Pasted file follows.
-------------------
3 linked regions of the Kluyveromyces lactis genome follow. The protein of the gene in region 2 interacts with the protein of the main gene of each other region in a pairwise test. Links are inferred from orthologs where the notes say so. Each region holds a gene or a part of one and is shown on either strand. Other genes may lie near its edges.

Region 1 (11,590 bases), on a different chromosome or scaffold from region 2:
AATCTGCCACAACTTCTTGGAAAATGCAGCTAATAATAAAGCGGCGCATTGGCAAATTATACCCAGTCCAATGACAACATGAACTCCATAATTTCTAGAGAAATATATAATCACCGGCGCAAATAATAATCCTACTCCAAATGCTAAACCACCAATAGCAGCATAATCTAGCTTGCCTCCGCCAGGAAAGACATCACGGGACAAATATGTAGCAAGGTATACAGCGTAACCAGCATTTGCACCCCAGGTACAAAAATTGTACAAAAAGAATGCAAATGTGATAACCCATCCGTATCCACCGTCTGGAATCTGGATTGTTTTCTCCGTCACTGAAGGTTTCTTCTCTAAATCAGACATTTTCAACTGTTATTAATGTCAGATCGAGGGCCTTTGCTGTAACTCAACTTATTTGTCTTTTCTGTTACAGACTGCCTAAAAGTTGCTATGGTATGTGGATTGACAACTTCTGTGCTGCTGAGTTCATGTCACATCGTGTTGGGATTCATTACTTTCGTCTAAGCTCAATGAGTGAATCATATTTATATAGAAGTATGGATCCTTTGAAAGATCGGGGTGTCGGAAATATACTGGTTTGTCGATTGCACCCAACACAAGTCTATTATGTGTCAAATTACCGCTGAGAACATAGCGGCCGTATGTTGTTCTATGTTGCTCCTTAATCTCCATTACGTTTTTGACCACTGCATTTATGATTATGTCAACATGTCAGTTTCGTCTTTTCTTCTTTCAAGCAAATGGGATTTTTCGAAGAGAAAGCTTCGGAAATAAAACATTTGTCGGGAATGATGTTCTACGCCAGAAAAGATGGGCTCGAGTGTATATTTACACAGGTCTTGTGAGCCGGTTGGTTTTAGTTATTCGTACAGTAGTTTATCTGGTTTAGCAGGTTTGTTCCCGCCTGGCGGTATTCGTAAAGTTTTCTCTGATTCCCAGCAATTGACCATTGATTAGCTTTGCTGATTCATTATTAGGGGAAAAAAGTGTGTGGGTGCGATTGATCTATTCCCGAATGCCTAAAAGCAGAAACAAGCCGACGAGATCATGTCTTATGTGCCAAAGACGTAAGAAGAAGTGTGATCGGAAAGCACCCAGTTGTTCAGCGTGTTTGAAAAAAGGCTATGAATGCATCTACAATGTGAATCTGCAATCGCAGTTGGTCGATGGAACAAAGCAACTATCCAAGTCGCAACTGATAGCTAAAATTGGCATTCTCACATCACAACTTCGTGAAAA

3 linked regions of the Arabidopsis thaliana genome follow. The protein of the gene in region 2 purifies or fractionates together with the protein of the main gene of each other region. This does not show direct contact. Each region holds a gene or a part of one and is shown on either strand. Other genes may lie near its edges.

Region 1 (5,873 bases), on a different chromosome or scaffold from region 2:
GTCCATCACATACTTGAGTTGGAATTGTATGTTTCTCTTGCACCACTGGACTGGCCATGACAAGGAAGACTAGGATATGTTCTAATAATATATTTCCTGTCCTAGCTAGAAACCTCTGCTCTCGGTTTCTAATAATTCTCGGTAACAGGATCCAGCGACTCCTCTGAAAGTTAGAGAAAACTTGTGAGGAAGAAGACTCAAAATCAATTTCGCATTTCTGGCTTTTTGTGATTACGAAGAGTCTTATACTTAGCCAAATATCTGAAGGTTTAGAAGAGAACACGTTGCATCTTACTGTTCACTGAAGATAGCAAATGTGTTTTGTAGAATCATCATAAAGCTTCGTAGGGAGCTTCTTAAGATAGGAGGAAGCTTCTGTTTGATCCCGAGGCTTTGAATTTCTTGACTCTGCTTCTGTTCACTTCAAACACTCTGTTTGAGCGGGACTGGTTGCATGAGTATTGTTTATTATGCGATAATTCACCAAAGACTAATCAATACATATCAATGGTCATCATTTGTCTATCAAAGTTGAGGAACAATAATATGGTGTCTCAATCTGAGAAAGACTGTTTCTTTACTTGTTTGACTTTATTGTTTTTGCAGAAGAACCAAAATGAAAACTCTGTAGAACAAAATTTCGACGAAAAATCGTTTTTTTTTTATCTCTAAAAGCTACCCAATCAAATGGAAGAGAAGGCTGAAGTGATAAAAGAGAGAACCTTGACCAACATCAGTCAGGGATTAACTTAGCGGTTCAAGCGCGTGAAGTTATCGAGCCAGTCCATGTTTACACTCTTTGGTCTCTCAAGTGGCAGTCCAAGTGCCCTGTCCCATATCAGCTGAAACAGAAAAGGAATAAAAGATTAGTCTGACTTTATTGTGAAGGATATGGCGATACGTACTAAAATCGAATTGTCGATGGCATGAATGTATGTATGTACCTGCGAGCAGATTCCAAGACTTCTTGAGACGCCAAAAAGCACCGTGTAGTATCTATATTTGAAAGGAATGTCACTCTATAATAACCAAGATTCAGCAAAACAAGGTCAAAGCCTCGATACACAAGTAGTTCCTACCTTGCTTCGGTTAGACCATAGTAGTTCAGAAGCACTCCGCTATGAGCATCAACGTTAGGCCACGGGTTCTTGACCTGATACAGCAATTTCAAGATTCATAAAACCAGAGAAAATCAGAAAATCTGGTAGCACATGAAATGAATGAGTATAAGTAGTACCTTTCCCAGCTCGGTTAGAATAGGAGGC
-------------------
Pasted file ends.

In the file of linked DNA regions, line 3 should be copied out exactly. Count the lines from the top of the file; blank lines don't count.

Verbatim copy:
AATCTGCCACAACTTCTTGGAAAATGCAGCTAATAATAAAGCGGCGCATTGGCAAATTATACCCAGTCCAATGACAACATGAACTCCATAATTTCTAGAGAAATATATAATCACCGGCGCAAATAATAATCCTACTCCAAATGCTAAACCACCAATAGCAGCATAATCTAGCTTGCCTCCGCCAGGAAAGACATCACGGGACAAATATGTAGCAAGGTATACAGCGTAACCAGCATTTGCACCCCAGGTACAAAAATTGTACAAAAAGAATGCAAATGTGATAACCCATCCGTATCCACCGTCTGGAATCTGGATTGTTTTCTCCGTCACTGAAGGTTTCTTCTCTAAATCAGACATTTTCAACTGTTATTAATGTCAGATCGAGGGCCTTTGCTGTAACTCAACTTATTTGTCTTTTCTGTTACAGACTGCCTAAAAGTTGCTATGGTATGTGGATTGACAACTTCTGTGCTGCTGAGTTCATGTCACATCGTGTTGGGATTCATTACTTTCGTCTAAGCTCAATGAGTGAATCATATTTATATAGAAGTATGGATCCTTTGAAAGATCGGGGTGTCGGAAATATACTGGTTTGTCGATTGCACCCAACACAAGTCTATTATGTGTCAAATTACCGCTGAGAACATAGCGGCCGTATGTTGTTCTATGTTGCTCCTTAATCTCCATTACGTTTTTGACCACTGCATTTATGATTATGTCAACATGTCAGTTTCGTCTTTTCTTCTTTCAAGCAAATGGGATTTTTCGAAGAGAAAGCTTCGGAAATAAAACATTTGTCGGGAATGATGTTCTACGCCAGAAAAGATGGGCTCGAGTGTATATTTACACAGGTCTTGTGAGCCGGTTGGTTTTAGTTATTCGTACAGTAGTTTATCTGGTTTAGCAGGTTTGTTCCCGCCTGGCGGTATTCGTAAAGTTTTCTCTGATTCCCAGCAATTGACCATTGATTAGCTTTGCTGATTCATTATTAGGGGAAAAAAGTGTGTGGGTGCGATTGATCTATTCCCGAATGCCTAAAAGCAGAAACAAGCCGACGAGATCATGTCTTATGTGCCAAAGACGTAAGAAGAAGTGTGATCGGAAAGCACCCAGTTGTTCAGCGTGTTTGAAAAAAGGCTATGAATGCATCTACAATGTGAATCTGCAATCGCAGTTGGTCGATGGAACAAAGCAACTATCCAAGTCGCAACTGATAGCTAAAATTGGCATTCTCACATCACAACTTCGTGAAAA